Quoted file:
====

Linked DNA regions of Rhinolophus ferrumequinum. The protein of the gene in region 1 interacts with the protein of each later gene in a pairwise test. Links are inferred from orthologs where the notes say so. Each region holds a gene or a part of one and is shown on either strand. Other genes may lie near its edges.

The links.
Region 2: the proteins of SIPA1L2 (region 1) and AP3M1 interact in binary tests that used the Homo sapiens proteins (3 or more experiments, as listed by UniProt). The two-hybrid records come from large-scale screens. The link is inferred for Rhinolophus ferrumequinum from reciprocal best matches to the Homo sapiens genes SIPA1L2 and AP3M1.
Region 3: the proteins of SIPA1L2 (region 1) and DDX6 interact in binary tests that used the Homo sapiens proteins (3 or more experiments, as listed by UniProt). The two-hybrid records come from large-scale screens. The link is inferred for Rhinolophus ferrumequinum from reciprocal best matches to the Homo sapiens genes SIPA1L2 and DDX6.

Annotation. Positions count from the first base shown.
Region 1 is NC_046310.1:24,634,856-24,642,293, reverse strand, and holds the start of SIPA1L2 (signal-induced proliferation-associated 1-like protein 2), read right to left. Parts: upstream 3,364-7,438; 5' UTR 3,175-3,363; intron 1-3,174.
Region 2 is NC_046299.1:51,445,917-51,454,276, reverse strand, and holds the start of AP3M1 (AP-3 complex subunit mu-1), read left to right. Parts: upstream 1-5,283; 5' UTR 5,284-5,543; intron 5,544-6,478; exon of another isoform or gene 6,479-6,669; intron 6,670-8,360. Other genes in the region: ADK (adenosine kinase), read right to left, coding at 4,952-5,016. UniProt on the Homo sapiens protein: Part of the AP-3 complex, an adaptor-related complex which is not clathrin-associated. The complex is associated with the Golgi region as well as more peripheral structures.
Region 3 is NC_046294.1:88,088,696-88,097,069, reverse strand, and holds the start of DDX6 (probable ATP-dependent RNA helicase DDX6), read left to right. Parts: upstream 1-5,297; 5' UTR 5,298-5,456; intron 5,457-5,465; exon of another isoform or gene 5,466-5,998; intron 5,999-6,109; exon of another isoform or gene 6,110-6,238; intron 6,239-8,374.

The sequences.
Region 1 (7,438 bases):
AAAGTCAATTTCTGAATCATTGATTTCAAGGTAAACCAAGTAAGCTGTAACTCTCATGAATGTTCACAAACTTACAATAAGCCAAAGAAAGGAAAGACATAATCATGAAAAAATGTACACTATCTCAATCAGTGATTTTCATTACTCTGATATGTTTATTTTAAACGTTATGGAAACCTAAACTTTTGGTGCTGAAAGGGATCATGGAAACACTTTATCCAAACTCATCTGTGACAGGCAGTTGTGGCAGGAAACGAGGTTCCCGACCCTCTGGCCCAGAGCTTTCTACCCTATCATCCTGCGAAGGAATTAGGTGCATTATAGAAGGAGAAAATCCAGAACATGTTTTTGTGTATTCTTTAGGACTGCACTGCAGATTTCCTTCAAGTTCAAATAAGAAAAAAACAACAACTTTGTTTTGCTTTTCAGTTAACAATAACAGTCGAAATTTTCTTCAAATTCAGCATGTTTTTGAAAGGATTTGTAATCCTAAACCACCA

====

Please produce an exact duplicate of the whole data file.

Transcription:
Linked DNA regions of Rhinolophus ferrumequinum. The protein of the gene in region 1 interacts with the protein of each later gene in a pairwise test. Links are inferred from orthologs where the notes say so. Each region holds a gene or a part of one and is shown on either strand. Other genes may lie near its edges.

The links.
Region 2: the proteins of SIPA1L2 (region 1) and AP3M1 interact in binary tests that used the Homo sapiens proteins (3 or more experiments, as listed by UniProt). The two-hybrid records come from large-scale screens. The link is inferred for Rhinolophus ferrumequinum from reciprocal best matches to the Homo sapiens genes SIPA1L2 and AP3M1.
Region 3: the proteins of SIPA1L2 (region 1) and DDX6 interact in binary tests that used the Homo sapiens proteins (3 or more experiments, as listed by UniProt). The two-hybrid records come from large-scale screens. The link is inferred for Rhinolophus ferrumequinum from reciprocal best matches to the Homo sapiens genes SIPA1L2 and DDX6.

Annotation. Positions count from the first base shown.
Region 1 is NC_046310.1:24,634,856-24,642,293, reverse strand, and holds the start of SIPA1L2 (signal-induced proliferation-associated 1-like protein 2), read right to left. Parts: upstream 3,364-7,438; 5' UTR 3,175-3,363; intron 1-3,174.
Region 2 is NC_046299.1:51,445,917-51,454,276, reverse strand, and holds the start of AP3M1 (AP-3 complex subunit mu-1), read left to right. Parts: upstream 1-5,283; 5' UTR 5,284-5,543; intron 5,544-6,478; exon of another isoform or gene 6,479-6,669; intron 6,670-8,360. Other genes in the region: ADK (adenosine kinase), read right to left, coding at 4,952-5,016. UniProt on the Homo sapiens protein: Part of the AP-3 complex, an adaptor-related complex which is not clathrin-associated. The complex is associated with the Golgi region as well as more peripheral structures.
Region 3 is NC_046294.1:88,088,696-88,097,069, reverse strand, and holds the start of DDX6 (probable ATP-dependent RNA helicase DDX6), read left to right. Parts: upstream 1-5,297; 5' UTR 5,298-5,456; intron 5,457-5,465; exon of another isoform or gene 5,466-5,998; intron 5,999-6,109; exon of another isoform or gene 6,110-6,238; intron 6,239-8,374.

The sequences.
Region 1 (7,438 bases):
AAAGTCAATTTCTGAATCATTGATTTCAAGGTAAACCAAGTAAGCTGTAACTCTCATGAATGTTCACAAACTTACAATAAGCCAAAGAAAGGAAAGACATAATCATGAAAAAATGTACACTATCTCAATCAGTGATTTTCATTACTCTGATATGTTTATTTTAAACGTTATGGAAACCTAAACTTTTGGTGCTGAAAGGGATCATGGAAACACTTTATCCAAACTCATCTGTGACAGGCAGTTGTGGCAGGAAACGAGGTTCCCGACCCTCTGGCCCAGAGCTTTCTACCCTATCATCCTGCGAAGGAATTAGGTGCATTATAGAAGGAGAAAATCCAGAACATGTTTTTGTGTATTCTTTAGGACTGCACTGCAGATTTCCTTCAAGTTCAAATAAGAAAAAAACAACAACTTTGTTTTGCTTTTCAGTTAACAATAACAGTCGAAATTTTCTTCAAATTCAGCATGTTTTTGAAAGGATTTGTAATCCTAAACCACCA